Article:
Phytochemical rich diet Central Nervous System Status
A Mediterranean diet is characterized by the use of virgin olive oil as the main culinary fat; high consumption of fruits, nuts, vegetables and pulses; moderate to high consumption of fish and seafood; low consumption of dairy products and red meat; and moderate intake of red wine.
In the first long term trial to look at the impact of the Mediterranean diet on brain power, 522 men and women aged (55 – 80 all taking part in the PREDIMED trial) without cardiovascular disease, but at high vascular risk because of underlying disease/conditions such as type 2 diabetes or three of the following: high blood pressure; an unfavourable blood fat profile; overweight; a family history of early cardiovascular disease; and being a smoker.
Participants were randomized to one of 3 groups: 1) a Mediterranean diet with added olive oil or 2) a Mediterranean diet with added mixed nuts or 3) a control group receiving advice to follow the low-fat diet typically recommended to prevent heart attack and stroke.
After an average of 6.5 years, they were tested for signs of cognitive decline and higher brain functions (orientation, memory, language, visuospatial and visuoconstruction abilities and executive functions such as working memory, attention span) and abstract thinking using the Mini Mental State Exam and a clock drawing test.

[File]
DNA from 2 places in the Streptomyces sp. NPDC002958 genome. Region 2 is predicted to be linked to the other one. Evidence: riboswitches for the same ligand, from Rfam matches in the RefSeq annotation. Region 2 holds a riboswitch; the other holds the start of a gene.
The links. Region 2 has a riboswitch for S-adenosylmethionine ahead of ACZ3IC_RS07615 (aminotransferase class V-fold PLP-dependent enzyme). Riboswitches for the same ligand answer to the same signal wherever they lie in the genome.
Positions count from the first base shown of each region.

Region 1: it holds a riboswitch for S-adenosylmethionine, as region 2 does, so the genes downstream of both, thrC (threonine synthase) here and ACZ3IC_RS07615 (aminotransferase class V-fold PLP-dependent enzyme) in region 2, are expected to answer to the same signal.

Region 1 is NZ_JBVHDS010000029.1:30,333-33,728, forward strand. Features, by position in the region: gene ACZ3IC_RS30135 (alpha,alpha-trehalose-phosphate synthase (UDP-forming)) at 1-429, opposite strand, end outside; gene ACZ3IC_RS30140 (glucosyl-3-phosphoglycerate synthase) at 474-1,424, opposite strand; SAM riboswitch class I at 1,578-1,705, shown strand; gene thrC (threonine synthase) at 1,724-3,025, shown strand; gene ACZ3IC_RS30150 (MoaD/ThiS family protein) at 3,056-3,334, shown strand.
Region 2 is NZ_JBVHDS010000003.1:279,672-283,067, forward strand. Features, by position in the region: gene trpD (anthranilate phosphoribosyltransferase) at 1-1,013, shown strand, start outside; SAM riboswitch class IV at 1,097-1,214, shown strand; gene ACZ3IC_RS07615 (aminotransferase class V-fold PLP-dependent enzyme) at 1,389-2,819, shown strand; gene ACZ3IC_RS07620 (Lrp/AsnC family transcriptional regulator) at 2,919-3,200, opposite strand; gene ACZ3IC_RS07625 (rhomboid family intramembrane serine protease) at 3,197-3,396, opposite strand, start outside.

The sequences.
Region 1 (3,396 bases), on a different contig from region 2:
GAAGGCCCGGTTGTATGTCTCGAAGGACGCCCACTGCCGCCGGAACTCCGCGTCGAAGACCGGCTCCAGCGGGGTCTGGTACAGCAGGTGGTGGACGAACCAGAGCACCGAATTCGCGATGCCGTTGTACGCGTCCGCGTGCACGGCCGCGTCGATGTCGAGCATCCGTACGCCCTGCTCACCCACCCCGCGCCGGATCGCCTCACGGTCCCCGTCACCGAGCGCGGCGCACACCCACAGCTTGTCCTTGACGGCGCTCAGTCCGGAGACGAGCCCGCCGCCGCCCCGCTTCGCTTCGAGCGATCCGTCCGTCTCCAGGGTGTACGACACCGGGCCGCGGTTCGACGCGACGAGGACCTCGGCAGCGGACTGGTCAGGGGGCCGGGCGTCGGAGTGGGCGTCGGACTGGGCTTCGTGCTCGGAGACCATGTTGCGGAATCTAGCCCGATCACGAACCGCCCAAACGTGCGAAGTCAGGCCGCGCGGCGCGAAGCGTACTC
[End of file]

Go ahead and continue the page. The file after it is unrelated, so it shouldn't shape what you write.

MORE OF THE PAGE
Regardless of factors such as age, family history of cognitive impairment or dementia, the presence of ApoE protein (epsilon), educational attainment, exercise levels, vascular riskfactors, energy intake and depression, the average scores on both tests were significantly higher for those following either of the Mediterranean diets compared with those on the low fat option.
95 participants had developed either mild cognitive impairment or dementia: 30 on the olive oil supplemented Mediterranean diet; 25 on the Mediterranean diet with added mixed nuts; and 40 on the control group.
The average scores significantly higher for those following either of the Mediterranean diets compared with those on the low fat option.
The authors from the University of Navarra in Spain acknowledge that their sample size was relatively small, and that because the study involved a group at high vascular risk, it doesn’t necessarily follow that their findings are applicable to the general population. However these outcomes point at what I suggest in my lecture, Ecological Pharmacology. A phytochemical rich diet preserves organ reserve, or loss of function.